The bigger problem is when ICS have IT technologies where there are not qualified people available to support the IT systems and applications that the modern ICS requires. A vendor puts in Active Directory, but then no one in ops has the domain administrator skills. A firewall or switch is put in, but no one knows how to troubleshoot or configure it. 

    Our recommendation is always to focus on the skill set needed to support the IT components you have in your SCADA or DCS first. Then decide where you will get that skill set. Oftentimes we have seen operations actually reach out for help once they understand what skill set is needed to have a robust IT infrastructure that provides the reliability they demand. 

    Dale Peterson
    http://www.digitalbond.com

  2. Hi Jim,
     
    I agree on sample wisdom above and particularly summarized by this “Mall Security Police Officer,” which side is which is up to anyone’s point of view. – One thing is for sure, there should be a thick line of separation between each other’s role. As such, IT can of course become information resources but should be off-hand to AT critical equipment (mostly OS, ES, APPs servers in the control network).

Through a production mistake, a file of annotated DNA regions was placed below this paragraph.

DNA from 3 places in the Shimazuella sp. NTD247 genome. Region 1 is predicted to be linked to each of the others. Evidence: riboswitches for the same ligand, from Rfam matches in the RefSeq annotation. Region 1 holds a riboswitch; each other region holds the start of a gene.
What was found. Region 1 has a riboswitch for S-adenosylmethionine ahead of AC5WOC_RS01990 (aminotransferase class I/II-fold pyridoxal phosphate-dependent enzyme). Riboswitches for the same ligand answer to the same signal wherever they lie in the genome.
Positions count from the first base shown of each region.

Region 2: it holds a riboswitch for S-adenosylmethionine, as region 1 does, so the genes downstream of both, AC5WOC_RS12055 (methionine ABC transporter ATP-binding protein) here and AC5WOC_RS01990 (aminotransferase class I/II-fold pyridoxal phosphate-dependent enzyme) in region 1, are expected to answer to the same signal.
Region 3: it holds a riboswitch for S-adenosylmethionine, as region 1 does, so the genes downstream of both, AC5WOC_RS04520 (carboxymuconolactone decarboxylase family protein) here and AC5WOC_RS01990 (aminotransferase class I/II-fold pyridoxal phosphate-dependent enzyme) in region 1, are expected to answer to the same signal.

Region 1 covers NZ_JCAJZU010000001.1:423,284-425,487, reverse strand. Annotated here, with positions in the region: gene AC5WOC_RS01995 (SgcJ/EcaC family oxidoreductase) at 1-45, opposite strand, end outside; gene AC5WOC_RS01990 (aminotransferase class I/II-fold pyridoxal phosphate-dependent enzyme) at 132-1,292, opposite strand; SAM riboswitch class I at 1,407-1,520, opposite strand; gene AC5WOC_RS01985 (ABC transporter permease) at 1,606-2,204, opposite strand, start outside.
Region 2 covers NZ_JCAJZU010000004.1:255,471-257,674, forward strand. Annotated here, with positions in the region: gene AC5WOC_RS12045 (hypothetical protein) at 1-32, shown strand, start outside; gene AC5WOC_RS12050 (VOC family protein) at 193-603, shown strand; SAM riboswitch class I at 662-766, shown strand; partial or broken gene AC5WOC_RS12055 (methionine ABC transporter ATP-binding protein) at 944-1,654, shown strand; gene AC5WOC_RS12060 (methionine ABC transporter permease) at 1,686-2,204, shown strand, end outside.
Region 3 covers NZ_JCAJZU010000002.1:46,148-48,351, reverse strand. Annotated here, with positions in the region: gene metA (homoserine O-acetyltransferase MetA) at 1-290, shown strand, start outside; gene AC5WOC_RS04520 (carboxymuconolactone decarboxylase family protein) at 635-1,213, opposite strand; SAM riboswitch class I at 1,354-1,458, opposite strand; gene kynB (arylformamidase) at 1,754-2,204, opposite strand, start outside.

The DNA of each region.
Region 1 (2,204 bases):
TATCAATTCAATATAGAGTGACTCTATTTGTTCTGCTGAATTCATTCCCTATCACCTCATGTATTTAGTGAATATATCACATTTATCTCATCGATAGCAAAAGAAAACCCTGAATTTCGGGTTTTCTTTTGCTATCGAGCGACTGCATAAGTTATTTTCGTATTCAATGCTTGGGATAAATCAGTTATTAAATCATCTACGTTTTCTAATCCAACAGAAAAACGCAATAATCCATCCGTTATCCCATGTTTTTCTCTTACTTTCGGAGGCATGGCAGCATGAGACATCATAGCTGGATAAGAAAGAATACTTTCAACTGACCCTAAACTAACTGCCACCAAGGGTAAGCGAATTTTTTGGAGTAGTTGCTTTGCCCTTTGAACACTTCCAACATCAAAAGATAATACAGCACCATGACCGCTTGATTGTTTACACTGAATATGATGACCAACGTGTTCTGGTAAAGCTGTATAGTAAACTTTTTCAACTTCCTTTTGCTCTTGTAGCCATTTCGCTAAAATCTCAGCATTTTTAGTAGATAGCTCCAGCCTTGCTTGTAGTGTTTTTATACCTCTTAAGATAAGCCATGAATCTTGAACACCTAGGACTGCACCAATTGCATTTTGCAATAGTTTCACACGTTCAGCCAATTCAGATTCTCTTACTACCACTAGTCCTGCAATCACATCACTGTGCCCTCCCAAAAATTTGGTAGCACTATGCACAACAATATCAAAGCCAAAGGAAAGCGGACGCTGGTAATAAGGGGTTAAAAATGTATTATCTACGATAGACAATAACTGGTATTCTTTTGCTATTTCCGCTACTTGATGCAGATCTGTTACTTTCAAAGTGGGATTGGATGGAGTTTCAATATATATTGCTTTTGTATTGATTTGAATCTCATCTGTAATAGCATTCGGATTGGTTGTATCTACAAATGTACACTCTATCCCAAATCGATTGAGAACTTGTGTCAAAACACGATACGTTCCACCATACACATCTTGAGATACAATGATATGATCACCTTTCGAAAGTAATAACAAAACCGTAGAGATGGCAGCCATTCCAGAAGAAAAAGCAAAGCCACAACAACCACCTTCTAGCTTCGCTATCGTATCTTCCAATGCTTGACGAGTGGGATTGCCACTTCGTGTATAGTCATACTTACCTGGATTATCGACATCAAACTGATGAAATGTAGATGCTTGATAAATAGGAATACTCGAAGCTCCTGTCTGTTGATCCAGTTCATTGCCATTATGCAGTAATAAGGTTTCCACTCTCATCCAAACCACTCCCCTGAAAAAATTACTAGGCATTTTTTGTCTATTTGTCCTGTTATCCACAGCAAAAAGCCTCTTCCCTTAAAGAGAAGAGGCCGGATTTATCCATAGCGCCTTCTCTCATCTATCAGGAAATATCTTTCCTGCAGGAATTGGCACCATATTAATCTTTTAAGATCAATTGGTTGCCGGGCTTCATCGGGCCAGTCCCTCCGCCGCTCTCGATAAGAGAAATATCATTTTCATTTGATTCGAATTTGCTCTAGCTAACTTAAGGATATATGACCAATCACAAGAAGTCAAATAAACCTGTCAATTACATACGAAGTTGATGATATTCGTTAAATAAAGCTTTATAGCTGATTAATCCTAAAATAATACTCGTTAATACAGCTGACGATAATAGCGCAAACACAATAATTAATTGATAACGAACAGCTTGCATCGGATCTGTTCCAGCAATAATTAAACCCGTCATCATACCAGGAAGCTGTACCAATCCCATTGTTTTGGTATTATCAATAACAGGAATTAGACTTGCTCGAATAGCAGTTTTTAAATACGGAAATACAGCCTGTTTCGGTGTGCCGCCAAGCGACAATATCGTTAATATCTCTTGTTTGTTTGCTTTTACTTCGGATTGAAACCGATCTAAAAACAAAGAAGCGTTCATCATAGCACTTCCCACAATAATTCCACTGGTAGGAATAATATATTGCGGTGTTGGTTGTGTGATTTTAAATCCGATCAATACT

We had in one case during FAT in a staging area, asked IT personnel to fix the viruses in the control system and the AT people ends up rebuilding (clean install) all worstations since the process automation software did not start anymore. Imagine that happening in a production system of a critical plant operation, some other worst cases & scenarios other than this can happen.
     
    At the mininmum, for the PCs / Servers involved in the plant control network, the people from AT should be responsible. Basically because they are informed about the applicable patches (Microsoft-wise and/or DCS-wise) which have been tested by technologies and in such cases, AT should be equipped with the correct procedures, KBAs, lessons-learned and skill sets.

    • Danny, Thanks for sharing! The common thread seems to be that skills are a prerequisite. On-the-job learning of control system asset maintenance can lead bad/dangerous results.